grateful for their support. But even before I signed, Manchester United was huge, definitely one of the biggest clubs. And it’s not only in South America. In the USA in pre-season, you could see how many people came to watch the team and look for autographs outside the hotel. I read something recently that said the club had something like 330 million fans in the world. That’s amazing. I’ve also seen some footage from when United went to Asia in 2009. The love that people have for this club is spread all over the world and it’s an honour to play here. If you say the words ‘Manchester United’ in any part of the world, people know who you’re talking about.
You watched United play Bayern Munich at Old Trafford on your first trip to Manchester. What do you remember about that experience, and what were your first impressions of the stadium and the fans?
It was an unbelievable feeling. I remember the atmosphere around the ground. It was such an important game and you could really feel it – the fans were great. I couldn’t believe I was sitting inside Old Trafford, the Theatre of Dreams. This was something I had only ever seen on television, only dreamt of being inside. I had heard so many people talk about Old Trafford, but to be there was something very special. It made me so excited to know that in three or four months I might be playing there.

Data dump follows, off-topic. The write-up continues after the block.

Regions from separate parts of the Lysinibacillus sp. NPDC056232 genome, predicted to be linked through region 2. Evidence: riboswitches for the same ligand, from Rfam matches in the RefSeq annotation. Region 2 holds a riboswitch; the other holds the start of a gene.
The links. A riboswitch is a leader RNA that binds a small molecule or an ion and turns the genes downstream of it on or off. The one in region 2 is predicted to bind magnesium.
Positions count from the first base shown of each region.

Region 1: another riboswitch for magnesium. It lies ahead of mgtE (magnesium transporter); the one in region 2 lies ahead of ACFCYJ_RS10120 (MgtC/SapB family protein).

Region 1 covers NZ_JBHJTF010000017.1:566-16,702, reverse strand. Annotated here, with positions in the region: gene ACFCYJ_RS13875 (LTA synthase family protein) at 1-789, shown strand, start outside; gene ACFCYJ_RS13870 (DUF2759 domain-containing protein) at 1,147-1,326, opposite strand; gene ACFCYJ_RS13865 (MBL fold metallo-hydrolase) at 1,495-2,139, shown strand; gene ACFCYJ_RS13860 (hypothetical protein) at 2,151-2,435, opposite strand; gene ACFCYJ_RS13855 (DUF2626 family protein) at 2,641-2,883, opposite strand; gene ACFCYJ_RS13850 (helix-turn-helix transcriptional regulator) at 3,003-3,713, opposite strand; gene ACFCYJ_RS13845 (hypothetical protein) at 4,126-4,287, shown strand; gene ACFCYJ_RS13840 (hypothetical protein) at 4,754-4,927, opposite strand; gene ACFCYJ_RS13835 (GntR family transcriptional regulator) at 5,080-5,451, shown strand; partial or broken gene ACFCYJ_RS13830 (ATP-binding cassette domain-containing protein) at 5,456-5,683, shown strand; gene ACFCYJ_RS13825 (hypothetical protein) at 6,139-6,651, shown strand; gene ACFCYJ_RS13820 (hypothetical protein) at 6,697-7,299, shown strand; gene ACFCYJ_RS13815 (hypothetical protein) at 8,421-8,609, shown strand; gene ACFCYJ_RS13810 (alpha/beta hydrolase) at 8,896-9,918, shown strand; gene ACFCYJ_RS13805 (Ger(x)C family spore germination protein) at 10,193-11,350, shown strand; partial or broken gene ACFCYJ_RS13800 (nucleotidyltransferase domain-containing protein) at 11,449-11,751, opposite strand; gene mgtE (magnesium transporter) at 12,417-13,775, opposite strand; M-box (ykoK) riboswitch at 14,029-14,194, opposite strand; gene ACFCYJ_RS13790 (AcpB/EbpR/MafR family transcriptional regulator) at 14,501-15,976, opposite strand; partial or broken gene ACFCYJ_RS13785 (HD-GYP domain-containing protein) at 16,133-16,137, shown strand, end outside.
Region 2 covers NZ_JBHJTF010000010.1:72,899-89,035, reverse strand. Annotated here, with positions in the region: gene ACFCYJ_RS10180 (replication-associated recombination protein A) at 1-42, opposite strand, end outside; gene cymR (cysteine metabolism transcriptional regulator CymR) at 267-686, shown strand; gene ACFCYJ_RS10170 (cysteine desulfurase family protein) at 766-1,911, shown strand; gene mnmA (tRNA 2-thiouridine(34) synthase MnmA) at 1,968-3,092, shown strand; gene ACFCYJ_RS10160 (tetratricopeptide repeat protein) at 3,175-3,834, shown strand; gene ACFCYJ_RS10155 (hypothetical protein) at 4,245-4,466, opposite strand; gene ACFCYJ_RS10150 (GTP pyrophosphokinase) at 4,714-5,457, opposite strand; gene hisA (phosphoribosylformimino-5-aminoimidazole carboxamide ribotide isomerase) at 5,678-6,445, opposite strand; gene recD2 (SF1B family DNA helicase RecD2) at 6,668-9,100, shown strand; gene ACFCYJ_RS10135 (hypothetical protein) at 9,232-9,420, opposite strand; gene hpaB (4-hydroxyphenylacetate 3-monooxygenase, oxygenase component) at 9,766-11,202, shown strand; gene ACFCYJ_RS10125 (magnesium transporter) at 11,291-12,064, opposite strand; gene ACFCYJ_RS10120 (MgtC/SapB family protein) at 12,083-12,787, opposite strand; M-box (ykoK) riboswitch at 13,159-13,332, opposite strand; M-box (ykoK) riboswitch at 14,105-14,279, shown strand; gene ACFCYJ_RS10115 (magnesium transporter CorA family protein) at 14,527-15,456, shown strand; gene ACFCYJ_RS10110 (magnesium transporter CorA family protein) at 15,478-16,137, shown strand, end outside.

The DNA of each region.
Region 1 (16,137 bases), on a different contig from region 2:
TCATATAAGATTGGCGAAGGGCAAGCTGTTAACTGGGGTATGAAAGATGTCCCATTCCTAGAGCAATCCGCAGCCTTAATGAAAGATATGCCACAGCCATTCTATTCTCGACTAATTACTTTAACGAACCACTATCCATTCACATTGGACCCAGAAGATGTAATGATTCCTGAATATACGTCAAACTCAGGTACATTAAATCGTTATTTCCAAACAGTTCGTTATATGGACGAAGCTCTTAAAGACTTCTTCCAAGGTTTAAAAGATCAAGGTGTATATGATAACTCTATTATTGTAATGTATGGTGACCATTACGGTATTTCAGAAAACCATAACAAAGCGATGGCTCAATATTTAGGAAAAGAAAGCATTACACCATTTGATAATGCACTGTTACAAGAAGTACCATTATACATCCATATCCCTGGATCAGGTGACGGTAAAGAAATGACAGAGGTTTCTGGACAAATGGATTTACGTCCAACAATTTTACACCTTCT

You were visibly upset after the Champions League final against Barcelona. Is that the biggest disappointment you’ve had in your career so far?
No, not at all. Far from it. It was difficult, sure, but if you ask every person in the world if they want to play in a Champions League final for one of the biggest clubs, then I think they would say yes. It was a fantastic experience in my first season at the club. There are more positives than negatives from a personal point of view. The one big negative, of course, is that we lost the match. At least I know that we have a strong team and we have every chance of reaching